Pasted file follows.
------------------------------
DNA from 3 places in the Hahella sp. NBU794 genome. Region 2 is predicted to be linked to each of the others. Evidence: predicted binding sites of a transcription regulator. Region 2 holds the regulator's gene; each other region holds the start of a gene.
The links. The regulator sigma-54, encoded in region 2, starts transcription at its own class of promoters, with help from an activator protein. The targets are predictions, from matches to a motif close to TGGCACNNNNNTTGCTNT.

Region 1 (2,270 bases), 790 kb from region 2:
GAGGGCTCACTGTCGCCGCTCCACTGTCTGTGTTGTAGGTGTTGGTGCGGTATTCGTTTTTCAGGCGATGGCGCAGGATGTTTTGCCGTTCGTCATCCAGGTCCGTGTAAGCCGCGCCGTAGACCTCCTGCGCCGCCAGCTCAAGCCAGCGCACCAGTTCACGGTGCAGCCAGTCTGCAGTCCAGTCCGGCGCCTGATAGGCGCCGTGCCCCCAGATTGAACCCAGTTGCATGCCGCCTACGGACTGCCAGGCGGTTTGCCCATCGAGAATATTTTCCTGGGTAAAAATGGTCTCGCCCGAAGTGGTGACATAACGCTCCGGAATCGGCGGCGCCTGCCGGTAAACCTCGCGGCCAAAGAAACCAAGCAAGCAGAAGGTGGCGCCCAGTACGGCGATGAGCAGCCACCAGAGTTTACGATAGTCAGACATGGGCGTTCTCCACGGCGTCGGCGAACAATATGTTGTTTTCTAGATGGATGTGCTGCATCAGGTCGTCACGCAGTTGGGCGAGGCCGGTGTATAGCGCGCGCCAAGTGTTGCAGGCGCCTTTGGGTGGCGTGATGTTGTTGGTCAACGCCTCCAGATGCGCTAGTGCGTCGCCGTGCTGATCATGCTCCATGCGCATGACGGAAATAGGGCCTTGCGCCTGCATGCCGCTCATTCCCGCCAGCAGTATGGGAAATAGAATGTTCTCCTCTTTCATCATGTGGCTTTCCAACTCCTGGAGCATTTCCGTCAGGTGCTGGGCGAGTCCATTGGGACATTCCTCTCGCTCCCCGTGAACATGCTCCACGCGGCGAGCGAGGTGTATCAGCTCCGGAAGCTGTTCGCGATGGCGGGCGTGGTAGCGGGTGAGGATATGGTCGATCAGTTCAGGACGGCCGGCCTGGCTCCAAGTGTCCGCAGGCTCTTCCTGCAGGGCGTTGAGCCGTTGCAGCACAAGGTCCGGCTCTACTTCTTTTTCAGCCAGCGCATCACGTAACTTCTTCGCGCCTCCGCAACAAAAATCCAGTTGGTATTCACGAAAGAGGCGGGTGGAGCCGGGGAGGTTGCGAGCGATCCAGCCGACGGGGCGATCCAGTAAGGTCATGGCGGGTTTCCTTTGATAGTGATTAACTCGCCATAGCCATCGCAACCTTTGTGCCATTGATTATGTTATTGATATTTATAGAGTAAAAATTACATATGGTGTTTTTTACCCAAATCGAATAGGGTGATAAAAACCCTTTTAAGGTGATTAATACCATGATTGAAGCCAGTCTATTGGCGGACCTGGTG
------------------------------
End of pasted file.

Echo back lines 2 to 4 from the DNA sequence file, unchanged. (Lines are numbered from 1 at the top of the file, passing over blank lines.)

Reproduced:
The links. The regulator sigma-54, encoded in region 2, starts transcription at its own class of promoters, with help from an activator protein. The targets are predictions, from matches to a motif close to TGGCACNNNNNTTGCTNT.

Region 1 (2,270 bases), 790 kb from region 2:
GAGGGCTCACTGTCGCCGCTCCACTGTCTGTGTTGTAGGTGTTGGTGCGGTATTCGTTTTTCAGGCGATGGCGCAGGATGTTTTGCCGTTCGTCATCCAGGTCCGTGTAAGCCGCGCCGTAGACCTCCTGCGCCGCCAGCTCAAGCCAGCGCACCAGTTCACGGTGCAGCCAGTCTGCAGTCCAGTCCGGCGCCTGATAGGCGCCGTGCCCCCAGATTGAACCCAGTTGCATGCCGCCTACGGACTGCCAGGCGGTTTGCCCATCGAGAATATTTTCCTGGGTAAAAATGGTCTCGCCCGAAGTGGTGACATAACGCTCCGGAATCGGCGGCGCCTGCCGGTAAACCTCGCGGCCAAAGAAACCAAGCAAGCAGAAGGTGGCGCCCAGTACGGCGATGAGCAGCCACCAGAGTTTACGATAGTCAGACATGGGCGTTCTCCACGGCGTCGGCGAACAATATGTTGTTTTCTAGATGGATGTGCTGCATCAGGTCGTCACGCAGTTGGGCGAGGCCGGTGTATAGCGCGCGCCAAGTGTTGCAGGCGCCTTTGGGTGGCGTGATGTTGTTGGTCAACGCCTCCAGATGCGCTAGTGCGTCGCCGTGCTGATCATGCTCCATGCGCATGACGGAAATAGGGCCTTGCGCCTGCATGCCGCTCATTCCCGCCAGCAGTATGGGAAATAGAATGTTCTCCTCTTTCATCATGTGGCTTTCCAACTCCTGGAGCATTTCCGTCAGGTGCTGGGCGAGTCCATTGGGACATTCCTCTCGCTCCCCGTGAACATGCTCCACGCGGCGAGCGAGGTGTATCAGCTCCGGAAGCTGTTCGCGATGGCGGGCGTGGTAGCGGGTGAGGATATGGTCGATCAGTTCAGGACGGCCGGCCTGGCTCCAAGTGTCCGCAGGCTCTTCCTGCAGGGCGTTGAGCCGTTGCAGCACAAGGTCCGGCTCTACTTCTTTTTCAGCCAGCGCATCACGTAACTTCTTCGCGCCTCCGCAACAAAAATCCAGTTGGTATTCACGAAAGAGGCGGGTGGAGCCGGGGAGGTTGCGAGCGATCCAGCCGACGGGGCGATCCAGTAAGGTCATGGCGGGTTTCCTTTGATAGTGATTAACTCGCCATAGCCATCGCAACCTTTGTGCCATTGATTATGTTATTGATATTTATAGAGTAAAAATTACATATGGTGTTTTTTACCCAAATCGAATAGGGTGATAAAAACCCTTTTAAGGTGATTAATACCATGATTGAAGCCAGTCTATTGGCGGACCTGGTG